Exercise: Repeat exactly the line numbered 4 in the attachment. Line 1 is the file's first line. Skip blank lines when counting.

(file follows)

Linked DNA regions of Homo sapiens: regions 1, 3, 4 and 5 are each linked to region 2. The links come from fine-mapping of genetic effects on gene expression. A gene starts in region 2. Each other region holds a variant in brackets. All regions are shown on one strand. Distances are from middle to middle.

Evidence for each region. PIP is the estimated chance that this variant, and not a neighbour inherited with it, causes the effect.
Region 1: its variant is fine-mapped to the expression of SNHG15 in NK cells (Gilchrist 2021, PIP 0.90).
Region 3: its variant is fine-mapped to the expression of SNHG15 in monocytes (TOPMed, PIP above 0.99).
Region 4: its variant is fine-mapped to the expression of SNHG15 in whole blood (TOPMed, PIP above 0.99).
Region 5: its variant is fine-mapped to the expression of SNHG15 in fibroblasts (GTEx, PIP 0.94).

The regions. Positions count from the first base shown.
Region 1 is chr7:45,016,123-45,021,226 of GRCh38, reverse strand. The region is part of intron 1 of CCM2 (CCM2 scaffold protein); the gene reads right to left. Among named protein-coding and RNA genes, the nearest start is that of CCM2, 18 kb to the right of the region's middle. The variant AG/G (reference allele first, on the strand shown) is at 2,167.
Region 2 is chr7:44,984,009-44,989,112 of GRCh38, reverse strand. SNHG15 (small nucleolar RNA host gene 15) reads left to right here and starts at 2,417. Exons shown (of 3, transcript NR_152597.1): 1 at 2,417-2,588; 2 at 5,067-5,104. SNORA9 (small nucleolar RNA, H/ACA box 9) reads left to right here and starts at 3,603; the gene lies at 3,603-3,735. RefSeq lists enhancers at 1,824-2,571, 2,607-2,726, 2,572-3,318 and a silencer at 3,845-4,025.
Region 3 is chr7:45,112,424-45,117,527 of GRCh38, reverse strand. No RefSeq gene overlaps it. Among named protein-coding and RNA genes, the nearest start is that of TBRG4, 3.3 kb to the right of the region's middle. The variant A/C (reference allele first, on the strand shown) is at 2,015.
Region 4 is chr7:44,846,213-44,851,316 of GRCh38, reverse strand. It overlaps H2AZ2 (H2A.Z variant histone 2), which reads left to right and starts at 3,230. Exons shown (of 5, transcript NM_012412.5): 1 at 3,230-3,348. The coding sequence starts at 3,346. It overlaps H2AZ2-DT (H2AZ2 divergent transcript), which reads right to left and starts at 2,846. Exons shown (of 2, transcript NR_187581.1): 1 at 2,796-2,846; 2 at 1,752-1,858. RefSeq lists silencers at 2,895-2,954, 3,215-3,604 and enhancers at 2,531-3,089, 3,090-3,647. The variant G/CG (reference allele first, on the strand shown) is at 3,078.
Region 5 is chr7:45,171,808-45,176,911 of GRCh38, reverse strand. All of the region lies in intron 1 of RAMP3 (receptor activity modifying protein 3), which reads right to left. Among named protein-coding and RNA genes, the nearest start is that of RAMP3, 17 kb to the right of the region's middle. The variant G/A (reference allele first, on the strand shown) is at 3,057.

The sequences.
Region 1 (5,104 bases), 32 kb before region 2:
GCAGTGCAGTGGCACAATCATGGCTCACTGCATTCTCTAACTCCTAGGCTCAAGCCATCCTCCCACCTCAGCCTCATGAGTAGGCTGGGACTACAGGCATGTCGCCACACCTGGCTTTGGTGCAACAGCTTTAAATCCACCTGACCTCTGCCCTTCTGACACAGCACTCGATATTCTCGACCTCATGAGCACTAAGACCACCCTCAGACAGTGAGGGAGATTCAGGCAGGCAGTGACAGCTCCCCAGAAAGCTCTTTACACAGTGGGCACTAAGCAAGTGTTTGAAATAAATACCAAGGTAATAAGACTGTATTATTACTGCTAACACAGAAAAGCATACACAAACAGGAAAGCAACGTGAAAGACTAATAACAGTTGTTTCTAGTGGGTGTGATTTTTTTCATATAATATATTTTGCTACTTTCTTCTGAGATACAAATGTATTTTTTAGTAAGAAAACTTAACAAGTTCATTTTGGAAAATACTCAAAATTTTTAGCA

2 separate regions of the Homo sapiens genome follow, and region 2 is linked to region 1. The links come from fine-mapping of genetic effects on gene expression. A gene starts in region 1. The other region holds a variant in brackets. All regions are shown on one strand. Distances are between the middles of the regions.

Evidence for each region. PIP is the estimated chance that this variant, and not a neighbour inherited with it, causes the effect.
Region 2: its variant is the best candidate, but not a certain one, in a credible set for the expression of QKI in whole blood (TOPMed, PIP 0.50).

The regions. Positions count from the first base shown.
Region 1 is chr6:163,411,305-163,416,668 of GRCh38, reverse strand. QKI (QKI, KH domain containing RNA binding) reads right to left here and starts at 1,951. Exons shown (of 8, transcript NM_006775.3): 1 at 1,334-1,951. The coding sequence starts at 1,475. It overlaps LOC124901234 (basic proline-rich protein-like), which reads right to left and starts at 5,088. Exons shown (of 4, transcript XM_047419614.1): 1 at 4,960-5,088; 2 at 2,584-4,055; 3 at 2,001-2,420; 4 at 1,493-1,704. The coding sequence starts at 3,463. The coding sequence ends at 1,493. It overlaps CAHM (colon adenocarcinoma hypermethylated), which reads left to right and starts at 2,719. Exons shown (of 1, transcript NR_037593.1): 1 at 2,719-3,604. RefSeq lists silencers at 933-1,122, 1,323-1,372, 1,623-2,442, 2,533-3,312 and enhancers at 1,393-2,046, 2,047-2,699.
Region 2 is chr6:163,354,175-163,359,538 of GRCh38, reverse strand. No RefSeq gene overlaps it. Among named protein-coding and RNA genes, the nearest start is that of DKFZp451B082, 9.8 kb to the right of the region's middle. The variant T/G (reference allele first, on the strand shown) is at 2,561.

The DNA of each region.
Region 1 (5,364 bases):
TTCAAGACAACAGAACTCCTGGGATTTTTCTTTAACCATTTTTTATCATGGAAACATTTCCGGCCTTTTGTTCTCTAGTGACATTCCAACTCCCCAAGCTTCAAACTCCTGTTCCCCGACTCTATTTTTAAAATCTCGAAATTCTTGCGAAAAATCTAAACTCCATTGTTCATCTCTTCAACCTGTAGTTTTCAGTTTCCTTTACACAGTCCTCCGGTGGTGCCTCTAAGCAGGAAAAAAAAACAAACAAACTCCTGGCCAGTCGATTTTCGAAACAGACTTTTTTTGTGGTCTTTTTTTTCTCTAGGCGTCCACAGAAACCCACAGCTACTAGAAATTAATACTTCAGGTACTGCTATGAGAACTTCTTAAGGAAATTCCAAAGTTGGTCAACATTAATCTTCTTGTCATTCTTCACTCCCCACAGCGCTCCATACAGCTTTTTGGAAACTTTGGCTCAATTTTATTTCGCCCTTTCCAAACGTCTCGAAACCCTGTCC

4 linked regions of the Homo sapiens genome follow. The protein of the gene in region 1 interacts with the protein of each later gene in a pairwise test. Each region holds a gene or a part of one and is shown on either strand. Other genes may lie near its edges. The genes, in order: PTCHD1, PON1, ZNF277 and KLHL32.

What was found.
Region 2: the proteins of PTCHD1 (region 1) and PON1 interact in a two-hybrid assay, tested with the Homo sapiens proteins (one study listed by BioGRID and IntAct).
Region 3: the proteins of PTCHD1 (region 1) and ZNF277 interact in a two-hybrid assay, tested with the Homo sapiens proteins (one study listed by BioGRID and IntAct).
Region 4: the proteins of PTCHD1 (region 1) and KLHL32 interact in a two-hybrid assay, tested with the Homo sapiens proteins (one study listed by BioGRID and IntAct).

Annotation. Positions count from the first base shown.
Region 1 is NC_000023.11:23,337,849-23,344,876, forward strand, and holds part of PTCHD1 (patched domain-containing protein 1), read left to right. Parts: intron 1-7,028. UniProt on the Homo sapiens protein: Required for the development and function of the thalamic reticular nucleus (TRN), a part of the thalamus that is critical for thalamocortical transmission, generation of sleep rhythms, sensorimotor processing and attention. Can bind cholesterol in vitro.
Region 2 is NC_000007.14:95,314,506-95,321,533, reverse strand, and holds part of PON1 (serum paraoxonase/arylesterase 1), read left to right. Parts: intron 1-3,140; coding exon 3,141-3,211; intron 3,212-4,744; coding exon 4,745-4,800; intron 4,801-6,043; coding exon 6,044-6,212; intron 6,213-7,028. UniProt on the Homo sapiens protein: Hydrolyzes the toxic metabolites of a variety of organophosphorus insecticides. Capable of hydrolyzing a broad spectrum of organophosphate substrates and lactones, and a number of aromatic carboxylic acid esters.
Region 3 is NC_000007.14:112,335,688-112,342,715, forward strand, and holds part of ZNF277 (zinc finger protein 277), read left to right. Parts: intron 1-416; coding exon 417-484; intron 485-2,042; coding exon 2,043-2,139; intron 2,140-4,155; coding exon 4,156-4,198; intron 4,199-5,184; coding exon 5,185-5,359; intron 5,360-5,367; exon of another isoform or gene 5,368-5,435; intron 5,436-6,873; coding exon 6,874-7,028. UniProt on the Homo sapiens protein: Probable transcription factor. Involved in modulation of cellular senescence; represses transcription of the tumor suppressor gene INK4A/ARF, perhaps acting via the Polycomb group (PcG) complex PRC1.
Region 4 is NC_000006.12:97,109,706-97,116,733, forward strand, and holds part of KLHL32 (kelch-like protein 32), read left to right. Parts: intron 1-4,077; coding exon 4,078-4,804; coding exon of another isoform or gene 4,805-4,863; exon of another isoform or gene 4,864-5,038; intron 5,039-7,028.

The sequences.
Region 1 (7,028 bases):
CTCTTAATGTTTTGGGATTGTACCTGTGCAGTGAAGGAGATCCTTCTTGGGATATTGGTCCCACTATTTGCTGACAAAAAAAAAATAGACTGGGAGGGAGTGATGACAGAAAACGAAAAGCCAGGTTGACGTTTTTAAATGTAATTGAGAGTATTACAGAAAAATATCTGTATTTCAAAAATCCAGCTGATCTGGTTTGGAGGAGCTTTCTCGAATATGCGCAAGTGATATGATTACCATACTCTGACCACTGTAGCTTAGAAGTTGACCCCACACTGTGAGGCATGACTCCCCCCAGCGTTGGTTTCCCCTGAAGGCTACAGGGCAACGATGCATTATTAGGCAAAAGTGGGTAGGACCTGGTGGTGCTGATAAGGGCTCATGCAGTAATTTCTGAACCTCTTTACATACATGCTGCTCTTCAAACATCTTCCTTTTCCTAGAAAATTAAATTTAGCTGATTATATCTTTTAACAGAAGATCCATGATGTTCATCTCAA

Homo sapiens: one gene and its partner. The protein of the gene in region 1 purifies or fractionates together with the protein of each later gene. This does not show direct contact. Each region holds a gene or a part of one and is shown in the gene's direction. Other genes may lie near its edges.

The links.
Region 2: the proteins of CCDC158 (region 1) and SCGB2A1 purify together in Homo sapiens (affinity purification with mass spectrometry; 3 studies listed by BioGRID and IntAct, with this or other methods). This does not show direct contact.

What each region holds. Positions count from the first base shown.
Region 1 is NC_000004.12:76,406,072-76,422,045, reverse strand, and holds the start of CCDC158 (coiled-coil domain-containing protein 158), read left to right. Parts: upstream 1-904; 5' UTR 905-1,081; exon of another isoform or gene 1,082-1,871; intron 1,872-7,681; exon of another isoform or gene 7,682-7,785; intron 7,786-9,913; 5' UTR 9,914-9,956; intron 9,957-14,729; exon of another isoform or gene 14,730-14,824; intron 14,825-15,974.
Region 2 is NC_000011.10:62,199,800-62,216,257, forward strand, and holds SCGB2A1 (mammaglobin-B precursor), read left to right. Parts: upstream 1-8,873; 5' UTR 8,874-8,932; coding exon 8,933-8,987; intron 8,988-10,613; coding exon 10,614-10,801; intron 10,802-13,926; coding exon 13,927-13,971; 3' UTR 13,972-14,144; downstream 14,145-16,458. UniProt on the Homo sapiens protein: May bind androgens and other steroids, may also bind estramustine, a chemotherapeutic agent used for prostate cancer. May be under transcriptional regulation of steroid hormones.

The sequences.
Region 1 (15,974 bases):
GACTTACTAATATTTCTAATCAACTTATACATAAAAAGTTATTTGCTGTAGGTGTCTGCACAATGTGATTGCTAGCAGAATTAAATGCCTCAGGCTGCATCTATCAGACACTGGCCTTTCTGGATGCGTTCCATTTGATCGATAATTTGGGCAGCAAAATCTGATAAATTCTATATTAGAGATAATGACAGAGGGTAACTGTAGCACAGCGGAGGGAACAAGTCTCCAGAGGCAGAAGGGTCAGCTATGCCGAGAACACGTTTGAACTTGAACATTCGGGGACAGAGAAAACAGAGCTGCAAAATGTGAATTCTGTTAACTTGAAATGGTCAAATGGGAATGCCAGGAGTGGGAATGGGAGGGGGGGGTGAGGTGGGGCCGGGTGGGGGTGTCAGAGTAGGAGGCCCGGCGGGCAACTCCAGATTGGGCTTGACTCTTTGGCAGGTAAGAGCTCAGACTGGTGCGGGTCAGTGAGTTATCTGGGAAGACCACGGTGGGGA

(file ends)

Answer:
Region 3: its variant is fine-mapped to the expression of SNHG15 in monocytes (TOPMed, PIP above 0.99).